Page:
RSS

Why Cobb gives the Packers options on offense

X's and O's look at the rookie playmaker. Matt Bowen

May 04, 2011
Print This

For those of you who read my blog often, you know that I think in terms of X’s and O’s when it comes to the game. That’s why I started the "Inside the Playbook" series here at the NFP and watch the game from the perspective of an NFL meeting room—up on the chalkboard.

And now that we are past the draft, giving our opinion and trying to project how players fit in certain schemes, one prospect we need to talk about is new Packers WR Randall Cobb. Because, he is a real weapon. Let’s look at four ways Mike McCarthy can use the dynamic talent from Kentucky this season.

Randall Cobb ICONThe Packers new rookie can produce from a variety of alignments.

1. Inside the numbers: The first thing you do with a talent like Cobb. Get him matched up inside vs. a Nickel CB or even a FS that rolls down from the middle of the field working against Cover 1.  Think of how the Packers use their empty formations and align Cobb as the No. 3 WR. Routes you can run? Inside breaking schemes: slant, underneath crosser, dig, skinny post, etc. Plus, don't forget what he can do vs. 2-Man and Cover 2—where you can get him matched up vs. a Mike Backer (think Brian Urlacher in Chicago).  Bottom line: put the rookie in a position to produce. And you have options to do that with Cobb.

2. Get creative: Think of it this way: Green Bay now has a new tool to plug into their playbook. Similar to what Todd Haley has down in Kansas City with Dexter McCluster. Align Cobb in the backfield, in bunch sets, stack looks and use pre-snap motion. Green Bay will bring Tank personnel (1 WR, 2 TE, 2 RB) onto the field to get downhill in the run game. That’s understandable, but why not use Cobb in some one-back sets, let him press the edge of the defense in the outside zone or crack toss? And, more importantly, get it all on tape. That’s the key. Because when defensive coordinators see this guy aligned all over the field, it puts stress on their own game plan as well as forcing them to dedicate practice time to one player.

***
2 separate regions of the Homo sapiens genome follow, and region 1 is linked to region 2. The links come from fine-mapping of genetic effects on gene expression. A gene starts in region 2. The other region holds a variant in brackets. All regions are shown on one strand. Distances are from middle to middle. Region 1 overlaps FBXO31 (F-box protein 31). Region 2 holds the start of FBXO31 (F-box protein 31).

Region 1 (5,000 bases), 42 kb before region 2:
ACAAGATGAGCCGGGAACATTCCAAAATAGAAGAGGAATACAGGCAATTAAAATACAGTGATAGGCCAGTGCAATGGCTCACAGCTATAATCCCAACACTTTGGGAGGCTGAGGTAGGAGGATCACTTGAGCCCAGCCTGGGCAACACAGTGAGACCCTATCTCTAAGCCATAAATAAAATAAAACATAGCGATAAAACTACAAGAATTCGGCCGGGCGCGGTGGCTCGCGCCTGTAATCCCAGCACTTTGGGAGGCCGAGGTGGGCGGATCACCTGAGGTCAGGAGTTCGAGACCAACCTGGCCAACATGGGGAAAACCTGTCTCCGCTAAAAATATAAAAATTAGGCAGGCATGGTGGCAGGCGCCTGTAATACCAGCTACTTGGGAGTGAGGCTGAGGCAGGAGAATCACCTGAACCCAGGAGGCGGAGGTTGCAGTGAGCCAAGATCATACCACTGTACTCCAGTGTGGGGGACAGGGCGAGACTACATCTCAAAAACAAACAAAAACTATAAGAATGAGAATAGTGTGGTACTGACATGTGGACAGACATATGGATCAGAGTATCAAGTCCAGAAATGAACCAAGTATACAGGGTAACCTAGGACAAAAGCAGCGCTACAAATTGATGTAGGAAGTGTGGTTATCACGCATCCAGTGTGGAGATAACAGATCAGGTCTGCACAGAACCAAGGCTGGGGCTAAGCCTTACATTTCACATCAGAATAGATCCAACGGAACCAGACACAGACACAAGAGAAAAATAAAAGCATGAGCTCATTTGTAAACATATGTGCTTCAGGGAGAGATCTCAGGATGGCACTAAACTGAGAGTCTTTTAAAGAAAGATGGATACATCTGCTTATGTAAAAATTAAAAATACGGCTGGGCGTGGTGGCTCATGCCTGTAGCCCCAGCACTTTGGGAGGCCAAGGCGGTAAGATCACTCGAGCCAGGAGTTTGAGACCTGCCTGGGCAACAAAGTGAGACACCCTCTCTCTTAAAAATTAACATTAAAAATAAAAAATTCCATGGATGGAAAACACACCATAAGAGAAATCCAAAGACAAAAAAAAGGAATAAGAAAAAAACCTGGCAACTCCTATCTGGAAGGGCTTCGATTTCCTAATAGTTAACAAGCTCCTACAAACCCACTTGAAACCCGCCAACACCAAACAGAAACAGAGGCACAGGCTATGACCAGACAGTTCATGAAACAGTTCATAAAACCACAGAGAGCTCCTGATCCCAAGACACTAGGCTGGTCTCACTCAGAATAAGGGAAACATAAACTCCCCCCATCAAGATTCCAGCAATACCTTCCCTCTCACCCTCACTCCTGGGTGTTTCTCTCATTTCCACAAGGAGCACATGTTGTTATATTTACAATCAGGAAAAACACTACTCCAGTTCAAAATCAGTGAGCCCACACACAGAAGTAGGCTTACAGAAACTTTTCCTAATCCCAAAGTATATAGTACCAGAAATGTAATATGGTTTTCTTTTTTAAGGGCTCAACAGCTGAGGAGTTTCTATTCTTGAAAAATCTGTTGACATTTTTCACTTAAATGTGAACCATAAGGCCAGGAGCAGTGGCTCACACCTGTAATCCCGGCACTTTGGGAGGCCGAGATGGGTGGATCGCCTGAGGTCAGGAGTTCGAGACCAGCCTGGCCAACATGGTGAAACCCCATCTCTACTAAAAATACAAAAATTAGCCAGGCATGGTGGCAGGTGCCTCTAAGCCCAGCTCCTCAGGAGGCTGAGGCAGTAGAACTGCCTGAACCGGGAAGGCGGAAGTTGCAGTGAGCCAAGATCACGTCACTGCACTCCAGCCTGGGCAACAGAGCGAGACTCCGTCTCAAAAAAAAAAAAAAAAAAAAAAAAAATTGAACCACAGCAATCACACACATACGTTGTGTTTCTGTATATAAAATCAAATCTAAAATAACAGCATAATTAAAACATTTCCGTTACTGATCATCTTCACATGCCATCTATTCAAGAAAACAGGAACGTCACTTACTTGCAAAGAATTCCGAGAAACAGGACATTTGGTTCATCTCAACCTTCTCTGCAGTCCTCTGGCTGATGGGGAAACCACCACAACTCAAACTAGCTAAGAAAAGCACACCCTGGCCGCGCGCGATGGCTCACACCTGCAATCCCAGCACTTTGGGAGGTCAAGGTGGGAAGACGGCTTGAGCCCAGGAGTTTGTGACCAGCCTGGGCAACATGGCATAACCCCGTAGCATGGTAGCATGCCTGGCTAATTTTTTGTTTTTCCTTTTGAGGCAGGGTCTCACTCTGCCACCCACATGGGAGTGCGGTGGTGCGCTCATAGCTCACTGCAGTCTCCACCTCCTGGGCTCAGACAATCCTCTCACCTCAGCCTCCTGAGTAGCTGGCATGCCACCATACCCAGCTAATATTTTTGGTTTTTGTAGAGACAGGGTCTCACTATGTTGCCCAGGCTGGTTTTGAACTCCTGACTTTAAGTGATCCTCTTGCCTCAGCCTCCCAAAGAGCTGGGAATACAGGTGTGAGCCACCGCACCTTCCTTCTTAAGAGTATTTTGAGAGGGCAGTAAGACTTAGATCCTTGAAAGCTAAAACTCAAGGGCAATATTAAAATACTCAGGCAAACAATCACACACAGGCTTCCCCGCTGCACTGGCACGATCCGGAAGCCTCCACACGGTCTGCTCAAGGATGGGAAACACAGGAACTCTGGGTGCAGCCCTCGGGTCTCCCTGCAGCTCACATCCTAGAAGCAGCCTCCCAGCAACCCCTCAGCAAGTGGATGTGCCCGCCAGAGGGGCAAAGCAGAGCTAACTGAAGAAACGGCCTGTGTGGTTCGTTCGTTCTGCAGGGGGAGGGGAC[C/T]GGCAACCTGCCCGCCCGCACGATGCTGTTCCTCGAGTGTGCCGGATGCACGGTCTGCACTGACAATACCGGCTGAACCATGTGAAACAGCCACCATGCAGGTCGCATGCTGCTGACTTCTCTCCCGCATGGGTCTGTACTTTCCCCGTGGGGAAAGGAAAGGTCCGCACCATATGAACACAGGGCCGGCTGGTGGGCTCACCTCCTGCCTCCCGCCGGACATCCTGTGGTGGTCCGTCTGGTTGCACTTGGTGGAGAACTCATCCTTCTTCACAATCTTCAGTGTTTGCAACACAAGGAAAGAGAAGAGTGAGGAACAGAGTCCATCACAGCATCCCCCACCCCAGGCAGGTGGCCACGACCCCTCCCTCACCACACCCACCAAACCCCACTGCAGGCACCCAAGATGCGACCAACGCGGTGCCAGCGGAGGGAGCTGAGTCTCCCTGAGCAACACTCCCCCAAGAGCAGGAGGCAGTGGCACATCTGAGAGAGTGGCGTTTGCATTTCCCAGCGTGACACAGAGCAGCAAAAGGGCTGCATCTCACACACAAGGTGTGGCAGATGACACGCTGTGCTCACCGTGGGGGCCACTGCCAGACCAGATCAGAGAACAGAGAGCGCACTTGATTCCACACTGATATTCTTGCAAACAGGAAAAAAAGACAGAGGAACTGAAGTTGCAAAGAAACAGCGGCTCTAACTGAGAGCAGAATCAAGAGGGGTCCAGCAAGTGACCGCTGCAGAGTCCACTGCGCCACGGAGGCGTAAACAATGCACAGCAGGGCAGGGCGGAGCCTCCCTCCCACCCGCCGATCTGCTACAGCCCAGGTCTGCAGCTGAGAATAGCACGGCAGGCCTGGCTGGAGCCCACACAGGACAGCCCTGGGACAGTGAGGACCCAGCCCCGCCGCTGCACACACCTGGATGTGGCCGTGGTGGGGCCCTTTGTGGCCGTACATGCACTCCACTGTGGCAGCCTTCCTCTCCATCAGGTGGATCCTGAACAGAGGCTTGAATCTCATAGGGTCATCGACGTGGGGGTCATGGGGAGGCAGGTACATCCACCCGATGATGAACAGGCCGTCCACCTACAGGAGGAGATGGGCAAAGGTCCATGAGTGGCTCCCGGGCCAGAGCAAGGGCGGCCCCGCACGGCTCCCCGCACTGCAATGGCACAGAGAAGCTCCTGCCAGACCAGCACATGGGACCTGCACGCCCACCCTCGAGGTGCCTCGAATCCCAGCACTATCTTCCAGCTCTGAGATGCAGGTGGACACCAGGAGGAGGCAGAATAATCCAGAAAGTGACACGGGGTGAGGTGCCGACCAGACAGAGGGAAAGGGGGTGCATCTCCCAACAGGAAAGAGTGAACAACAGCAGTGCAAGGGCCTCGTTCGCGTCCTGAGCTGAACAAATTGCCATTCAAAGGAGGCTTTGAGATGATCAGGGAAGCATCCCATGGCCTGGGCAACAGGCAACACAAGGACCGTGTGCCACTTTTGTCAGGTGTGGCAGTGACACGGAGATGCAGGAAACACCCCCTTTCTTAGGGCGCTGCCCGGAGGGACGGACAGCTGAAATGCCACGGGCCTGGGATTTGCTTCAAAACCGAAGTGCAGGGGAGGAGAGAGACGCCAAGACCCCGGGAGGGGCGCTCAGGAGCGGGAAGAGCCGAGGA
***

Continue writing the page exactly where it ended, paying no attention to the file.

3. The wildcat: I know, I know.  The wildcat is a gadget offense. I will say that all day long, but not when you have a player taking the snap that is accustomed to handling the football, reading blocks and being patient in the run game. We saw that with Cobb at Kentucky and don’t forget one key point: he can throw the football. Talked to a NFL DB coach this past season about the wildcat and he told me the reason it has become ineffective is the lack of a passing threat out of the formation. I would align the rookie in the wildcat in crucial situations (3rd and short, inside the five-yard line, etc.), and put the ball in his hands. He is an athlete—now let him be one for you on Sundays. No different than the schemes that can be designed for Tim Tebow in Denver.

4. The return game: Sounds too easy to bring up the idea of Cobb returning both punts and kickoffs, but again, we are talking about field position. Think of Chicago when Devin Hester is back on punts. An opportunity to flip the field or even put points on the board. And that is with an offense that struggles to move the football routinely. Not in Green Bay with Aaron Rodgers, Greg Jennings, James Starks, etc. Give this offense a short field to work with? That is a nightmare for opposing defenses. Cobb will force special teams units to tackle and if he can find a seam it will result in points for the Packers. Scary thought.

The main point here? Cobb can be a playmaker on Sundays. Take advantage of it, just like we saw when he was aligned all over the field at Kentucky. Check it out…

Follow me on Twitter: MattBowen41

NFP Inside Content. All Season.